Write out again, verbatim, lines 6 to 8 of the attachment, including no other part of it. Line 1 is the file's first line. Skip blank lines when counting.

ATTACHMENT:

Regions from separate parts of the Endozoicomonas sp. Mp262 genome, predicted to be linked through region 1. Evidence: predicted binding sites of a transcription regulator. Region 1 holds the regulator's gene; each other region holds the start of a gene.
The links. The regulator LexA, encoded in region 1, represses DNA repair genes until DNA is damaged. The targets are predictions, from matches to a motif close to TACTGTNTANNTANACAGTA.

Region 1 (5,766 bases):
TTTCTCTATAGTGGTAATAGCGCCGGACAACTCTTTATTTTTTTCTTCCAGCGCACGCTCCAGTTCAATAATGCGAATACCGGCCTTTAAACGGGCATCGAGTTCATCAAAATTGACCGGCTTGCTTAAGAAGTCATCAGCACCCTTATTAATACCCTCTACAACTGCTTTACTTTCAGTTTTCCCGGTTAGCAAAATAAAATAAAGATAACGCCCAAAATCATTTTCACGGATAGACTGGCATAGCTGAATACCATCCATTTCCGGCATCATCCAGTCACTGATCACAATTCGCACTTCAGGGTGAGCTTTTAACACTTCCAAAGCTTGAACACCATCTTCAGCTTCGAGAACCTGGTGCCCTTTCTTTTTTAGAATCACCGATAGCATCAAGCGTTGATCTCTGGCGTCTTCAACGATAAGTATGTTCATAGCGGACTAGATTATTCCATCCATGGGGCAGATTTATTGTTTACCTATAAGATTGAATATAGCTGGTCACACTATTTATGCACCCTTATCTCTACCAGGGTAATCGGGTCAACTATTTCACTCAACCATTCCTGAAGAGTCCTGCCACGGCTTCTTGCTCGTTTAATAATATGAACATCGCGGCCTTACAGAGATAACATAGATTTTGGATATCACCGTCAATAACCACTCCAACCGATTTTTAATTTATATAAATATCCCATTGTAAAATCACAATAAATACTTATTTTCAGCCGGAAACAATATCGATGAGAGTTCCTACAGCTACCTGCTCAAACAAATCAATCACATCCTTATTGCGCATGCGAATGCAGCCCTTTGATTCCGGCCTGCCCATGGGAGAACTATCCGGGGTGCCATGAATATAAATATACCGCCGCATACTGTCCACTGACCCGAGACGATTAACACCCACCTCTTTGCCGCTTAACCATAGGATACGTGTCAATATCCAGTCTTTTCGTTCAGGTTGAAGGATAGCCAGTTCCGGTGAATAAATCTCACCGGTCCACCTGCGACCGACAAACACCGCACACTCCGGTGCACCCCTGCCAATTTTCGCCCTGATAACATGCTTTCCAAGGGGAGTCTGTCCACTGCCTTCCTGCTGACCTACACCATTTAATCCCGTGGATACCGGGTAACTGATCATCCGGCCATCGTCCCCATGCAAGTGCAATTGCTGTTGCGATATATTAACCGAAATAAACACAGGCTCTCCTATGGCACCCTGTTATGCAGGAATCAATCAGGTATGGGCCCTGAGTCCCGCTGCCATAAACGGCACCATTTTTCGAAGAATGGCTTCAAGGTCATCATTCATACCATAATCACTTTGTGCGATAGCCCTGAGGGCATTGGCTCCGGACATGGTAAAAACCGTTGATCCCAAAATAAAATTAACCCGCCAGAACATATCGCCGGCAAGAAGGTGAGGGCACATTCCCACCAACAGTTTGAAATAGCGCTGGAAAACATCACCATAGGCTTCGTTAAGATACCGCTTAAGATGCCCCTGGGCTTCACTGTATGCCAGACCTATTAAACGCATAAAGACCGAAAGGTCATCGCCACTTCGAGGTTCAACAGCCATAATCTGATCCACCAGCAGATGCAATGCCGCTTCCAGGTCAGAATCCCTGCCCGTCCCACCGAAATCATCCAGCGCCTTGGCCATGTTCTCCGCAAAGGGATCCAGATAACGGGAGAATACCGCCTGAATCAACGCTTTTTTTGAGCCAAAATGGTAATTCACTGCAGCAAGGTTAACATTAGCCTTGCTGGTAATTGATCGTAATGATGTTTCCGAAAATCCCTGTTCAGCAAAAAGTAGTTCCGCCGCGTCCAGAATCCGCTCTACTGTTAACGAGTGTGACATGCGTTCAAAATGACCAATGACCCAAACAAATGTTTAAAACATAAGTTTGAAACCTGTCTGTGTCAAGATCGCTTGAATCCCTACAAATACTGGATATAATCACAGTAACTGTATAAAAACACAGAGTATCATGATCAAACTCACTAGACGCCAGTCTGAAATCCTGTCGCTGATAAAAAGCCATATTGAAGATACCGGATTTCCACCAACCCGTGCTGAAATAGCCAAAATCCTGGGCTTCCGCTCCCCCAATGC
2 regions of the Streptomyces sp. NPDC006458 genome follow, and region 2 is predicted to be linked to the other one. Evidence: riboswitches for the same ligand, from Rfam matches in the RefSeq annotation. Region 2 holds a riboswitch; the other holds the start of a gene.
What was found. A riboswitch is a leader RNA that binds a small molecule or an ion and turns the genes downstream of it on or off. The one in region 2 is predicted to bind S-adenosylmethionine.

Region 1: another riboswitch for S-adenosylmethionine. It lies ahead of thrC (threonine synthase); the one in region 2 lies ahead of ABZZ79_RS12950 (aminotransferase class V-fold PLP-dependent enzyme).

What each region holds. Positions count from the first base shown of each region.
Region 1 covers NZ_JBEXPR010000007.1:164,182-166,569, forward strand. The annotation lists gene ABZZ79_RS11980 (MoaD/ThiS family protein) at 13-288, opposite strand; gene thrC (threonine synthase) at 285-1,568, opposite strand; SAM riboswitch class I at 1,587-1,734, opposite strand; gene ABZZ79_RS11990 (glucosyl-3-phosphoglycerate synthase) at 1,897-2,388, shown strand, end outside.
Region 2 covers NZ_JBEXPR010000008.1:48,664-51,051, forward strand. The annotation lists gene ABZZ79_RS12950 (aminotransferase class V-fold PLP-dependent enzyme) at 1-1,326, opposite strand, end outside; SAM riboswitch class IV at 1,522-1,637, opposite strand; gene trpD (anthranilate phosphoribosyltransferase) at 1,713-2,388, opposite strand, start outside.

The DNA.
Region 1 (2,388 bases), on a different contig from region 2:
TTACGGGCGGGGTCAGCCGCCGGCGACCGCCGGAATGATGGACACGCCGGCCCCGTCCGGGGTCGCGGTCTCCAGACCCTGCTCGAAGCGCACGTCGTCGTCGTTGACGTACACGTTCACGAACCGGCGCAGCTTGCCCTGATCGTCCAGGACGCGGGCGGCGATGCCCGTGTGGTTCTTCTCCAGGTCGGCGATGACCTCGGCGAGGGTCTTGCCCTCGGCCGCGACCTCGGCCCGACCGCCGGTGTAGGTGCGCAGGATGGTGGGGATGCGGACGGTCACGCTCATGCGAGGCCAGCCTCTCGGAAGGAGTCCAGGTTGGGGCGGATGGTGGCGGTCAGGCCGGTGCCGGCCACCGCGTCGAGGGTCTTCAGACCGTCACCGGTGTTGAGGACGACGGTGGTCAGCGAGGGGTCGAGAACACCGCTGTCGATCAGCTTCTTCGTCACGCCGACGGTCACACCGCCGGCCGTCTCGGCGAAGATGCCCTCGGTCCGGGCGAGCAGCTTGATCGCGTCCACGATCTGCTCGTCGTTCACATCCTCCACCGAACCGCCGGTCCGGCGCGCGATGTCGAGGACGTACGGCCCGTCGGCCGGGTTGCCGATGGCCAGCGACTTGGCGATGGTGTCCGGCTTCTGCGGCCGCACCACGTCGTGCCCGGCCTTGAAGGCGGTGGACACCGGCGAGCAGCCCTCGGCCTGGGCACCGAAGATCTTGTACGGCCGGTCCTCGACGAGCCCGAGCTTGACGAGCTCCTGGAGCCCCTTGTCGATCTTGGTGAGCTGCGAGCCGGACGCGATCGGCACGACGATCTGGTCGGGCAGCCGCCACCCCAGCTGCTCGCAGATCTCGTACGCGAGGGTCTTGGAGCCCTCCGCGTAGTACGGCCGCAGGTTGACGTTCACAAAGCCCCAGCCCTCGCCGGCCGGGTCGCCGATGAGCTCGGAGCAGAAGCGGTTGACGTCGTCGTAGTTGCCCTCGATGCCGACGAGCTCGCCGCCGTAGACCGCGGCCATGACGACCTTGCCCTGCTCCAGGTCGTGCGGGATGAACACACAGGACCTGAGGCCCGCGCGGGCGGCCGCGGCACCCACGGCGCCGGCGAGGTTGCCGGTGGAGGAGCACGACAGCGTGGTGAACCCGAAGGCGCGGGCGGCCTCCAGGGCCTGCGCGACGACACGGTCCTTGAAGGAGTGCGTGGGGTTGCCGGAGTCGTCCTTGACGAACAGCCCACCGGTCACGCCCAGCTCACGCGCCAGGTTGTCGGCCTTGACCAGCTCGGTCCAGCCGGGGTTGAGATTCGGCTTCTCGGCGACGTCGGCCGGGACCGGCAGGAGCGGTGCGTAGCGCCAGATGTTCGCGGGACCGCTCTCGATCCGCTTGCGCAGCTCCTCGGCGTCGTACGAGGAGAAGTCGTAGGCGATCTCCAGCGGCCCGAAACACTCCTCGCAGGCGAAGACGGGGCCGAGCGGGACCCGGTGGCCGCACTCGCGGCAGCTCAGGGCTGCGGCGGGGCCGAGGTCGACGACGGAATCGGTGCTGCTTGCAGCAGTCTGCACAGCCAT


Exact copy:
What was found. A riboswitch is a leader RNA that binds a small molecule or an ion and turns the genes downstream of it on or off. The one in region 2 is predicted to bind S-adenosylmethionine.

Region 1: another riboswitch for S-adenosylmethionine. It lies ahead of thrC (threonine synthase); the one in region 2 lies ahead of ABZZ79_RS12950 (aminotransferase class V-fold PLP-dependent enzyme).

What each region holds. Positions count from the first base shown of each region.